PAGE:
Andy McCarthy, a conservative pundit who served as a national security adviser to Sen. Ted Cruz’s presidential campaign, is urging Congress to preemptively impeach Hillary Clinton in order to prevent her from becoming president.
McCarthy wrote in the National Review on Tuesday that Congress could launch proceedings for “an impeachment [of Clinton] based on her abuses of power as secretary of state, which would have the constitutional effect of disqualifying her for the presidency”:
For months, I have been arguing that Hillary Clinton should be impeached. It is all well and good to prosecute a former government official for any crimes she has committed. Indeed, the Constitution expressly provides for criminal prosecution in addition to impeachment. Nevertheless, for the Framers — and, if we had common sense, for us — the imperative was to deprive a corrupt person of any further opportunity to abuse government power. Whether the official should also be convicted and sent to prison was not unimportant but, in the greater scheme of things, decidedly secondary.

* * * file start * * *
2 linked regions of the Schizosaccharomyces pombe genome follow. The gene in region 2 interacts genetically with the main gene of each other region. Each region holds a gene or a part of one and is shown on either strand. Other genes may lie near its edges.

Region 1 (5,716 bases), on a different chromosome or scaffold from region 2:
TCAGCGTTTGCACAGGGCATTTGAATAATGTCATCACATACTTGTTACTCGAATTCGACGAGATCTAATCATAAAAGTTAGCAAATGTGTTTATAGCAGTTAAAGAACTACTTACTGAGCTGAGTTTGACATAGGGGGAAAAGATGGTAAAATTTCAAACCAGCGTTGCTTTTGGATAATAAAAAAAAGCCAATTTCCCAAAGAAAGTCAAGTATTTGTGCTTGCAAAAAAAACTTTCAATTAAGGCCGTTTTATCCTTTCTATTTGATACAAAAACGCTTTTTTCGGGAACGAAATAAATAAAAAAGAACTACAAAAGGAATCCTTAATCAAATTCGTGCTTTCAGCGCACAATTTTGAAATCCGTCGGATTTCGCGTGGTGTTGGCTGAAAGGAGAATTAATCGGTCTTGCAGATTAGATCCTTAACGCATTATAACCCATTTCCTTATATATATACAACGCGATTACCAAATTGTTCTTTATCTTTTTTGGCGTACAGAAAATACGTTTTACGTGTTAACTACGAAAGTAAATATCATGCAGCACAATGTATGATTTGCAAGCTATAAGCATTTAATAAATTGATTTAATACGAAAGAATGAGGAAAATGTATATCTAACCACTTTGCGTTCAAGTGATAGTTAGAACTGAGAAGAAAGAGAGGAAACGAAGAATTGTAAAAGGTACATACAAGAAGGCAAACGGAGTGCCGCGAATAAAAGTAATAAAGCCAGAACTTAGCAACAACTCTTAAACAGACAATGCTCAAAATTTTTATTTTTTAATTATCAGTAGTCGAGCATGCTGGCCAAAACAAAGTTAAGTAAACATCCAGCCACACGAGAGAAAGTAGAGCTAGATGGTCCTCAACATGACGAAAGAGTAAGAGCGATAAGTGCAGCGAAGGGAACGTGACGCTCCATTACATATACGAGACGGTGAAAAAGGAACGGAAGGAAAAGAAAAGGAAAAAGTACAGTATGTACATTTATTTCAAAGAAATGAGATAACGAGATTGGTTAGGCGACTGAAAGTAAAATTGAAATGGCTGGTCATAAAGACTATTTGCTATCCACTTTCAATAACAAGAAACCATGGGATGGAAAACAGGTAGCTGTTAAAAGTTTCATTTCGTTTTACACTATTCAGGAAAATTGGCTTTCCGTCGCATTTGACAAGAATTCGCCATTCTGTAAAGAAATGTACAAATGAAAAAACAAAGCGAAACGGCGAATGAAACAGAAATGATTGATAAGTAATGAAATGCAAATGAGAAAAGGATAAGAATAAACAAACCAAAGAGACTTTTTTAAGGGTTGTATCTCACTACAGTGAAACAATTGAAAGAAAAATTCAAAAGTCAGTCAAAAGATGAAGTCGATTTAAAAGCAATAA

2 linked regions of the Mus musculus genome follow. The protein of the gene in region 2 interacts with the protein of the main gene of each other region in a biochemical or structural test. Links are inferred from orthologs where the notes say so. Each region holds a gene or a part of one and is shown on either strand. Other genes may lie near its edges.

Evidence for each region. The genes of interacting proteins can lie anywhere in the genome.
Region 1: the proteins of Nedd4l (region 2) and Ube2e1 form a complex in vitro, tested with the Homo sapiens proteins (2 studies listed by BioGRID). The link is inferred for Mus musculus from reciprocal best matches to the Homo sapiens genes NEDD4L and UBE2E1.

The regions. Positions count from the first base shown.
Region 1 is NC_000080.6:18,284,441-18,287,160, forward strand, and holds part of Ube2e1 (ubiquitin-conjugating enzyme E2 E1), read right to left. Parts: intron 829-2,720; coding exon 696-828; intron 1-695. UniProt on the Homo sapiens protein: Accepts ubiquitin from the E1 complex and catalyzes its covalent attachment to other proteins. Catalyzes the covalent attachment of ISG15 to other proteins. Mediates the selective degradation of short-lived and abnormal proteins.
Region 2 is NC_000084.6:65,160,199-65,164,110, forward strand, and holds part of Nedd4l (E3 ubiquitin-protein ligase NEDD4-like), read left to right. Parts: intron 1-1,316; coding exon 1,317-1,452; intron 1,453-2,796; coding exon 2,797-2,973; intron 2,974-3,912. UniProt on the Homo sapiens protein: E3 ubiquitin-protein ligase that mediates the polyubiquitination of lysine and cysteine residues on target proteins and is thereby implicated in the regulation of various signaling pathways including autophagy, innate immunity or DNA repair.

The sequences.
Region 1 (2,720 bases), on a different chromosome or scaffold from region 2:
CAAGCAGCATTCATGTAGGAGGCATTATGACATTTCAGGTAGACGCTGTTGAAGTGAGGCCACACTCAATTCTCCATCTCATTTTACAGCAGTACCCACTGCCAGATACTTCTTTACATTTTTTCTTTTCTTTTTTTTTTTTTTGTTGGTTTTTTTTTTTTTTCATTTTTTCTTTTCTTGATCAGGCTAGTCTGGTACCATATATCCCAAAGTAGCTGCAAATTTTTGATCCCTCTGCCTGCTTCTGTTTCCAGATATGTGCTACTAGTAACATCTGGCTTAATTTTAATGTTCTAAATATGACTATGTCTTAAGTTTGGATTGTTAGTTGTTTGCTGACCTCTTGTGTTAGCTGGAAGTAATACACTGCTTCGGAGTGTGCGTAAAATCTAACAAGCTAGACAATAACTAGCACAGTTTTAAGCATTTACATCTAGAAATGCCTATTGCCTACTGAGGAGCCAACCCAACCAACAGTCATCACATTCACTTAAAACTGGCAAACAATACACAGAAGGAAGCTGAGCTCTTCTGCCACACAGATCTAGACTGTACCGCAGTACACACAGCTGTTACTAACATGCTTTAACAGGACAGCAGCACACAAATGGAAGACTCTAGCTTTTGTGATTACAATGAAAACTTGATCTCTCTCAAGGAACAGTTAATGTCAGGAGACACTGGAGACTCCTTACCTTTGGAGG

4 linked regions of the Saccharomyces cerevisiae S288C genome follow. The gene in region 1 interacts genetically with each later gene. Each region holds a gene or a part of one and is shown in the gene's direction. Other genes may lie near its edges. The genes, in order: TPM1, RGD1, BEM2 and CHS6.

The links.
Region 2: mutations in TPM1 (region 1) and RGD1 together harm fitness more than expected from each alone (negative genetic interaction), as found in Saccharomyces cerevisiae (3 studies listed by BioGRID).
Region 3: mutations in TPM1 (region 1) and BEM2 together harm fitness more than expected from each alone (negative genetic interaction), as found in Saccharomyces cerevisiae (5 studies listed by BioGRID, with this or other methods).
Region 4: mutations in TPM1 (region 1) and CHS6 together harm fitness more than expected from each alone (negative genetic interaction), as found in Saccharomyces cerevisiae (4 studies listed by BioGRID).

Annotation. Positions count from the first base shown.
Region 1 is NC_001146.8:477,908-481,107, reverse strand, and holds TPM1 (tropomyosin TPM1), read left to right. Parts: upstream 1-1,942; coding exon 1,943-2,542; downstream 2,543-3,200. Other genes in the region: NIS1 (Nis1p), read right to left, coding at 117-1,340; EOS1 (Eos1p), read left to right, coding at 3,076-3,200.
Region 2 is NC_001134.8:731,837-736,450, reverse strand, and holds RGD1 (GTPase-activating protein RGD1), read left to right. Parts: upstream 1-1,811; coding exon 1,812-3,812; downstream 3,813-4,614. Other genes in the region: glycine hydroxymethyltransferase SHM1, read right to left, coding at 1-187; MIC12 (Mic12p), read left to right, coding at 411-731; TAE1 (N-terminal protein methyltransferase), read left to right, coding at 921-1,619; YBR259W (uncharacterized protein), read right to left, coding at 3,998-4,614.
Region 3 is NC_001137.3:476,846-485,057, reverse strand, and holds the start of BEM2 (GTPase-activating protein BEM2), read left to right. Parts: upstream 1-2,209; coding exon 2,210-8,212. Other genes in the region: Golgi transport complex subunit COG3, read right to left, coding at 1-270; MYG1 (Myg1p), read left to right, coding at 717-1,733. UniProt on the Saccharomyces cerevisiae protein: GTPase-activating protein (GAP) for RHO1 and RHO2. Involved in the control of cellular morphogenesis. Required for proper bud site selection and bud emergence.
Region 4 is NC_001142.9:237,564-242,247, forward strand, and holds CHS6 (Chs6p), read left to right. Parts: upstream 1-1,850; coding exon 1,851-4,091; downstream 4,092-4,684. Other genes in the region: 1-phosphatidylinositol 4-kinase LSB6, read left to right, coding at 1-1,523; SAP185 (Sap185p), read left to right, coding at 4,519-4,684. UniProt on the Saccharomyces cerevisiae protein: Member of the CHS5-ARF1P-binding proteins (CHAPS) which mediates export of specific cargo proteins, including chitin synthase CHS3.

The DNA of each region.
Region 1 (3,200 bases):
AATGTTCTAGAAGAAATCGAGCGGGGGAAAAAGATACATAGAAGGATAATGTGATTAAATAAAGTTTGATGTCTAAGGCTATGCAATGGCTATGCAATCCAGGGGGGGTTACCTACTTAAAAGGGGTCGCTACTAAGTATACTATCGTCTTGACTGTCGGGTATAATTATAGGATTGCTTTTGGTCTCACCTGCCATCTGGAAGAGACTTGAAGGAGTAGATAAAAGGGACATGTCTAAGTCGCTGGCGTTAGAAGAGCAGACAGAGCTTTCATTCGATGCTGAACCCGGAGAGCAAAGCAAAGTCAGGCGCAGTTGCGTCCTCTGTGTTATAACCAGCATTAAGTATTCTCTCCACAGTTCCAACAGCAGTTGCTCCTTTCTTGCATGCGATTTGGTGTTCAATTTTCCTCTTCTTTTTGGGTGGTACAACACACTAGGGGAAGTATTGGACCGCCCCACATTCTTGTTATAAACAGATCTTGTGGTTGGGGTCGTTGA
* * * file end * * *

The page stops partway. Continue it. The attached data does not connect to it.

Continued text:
Interestingly, the main pushback I received upon positing this argument was not that Mrs. Clinton is undeserving of impeachment…
No, the main objection to impeachment is the claim that, because the former secretary of state does not currently hold public office, there is nothing from which to remove her. Hence, as a non-incumbent who merely seeks the nation’s highest office — after proving herself manifestly unfit in a subordinate office — she is said to be immune from impeachment. How could she be impeached from the presidency, the question is posed, if she is not president? How could she be removed from an office she does not hold based on offenses not committed while wielding presidential power?
These questions and the non-incumbency theory behind them fundamentally misconstrue the constitutional remedy of impeachment, which is not limited to removal from power but includes disqualification from future office. Moreover, their premise is wrong: The proceeding against Clinton would not be a presidential impeachment; it would be an impeachment based on her abuses of power as secretary of state, which would have the constitutional effect of disqualifying her for the presidency.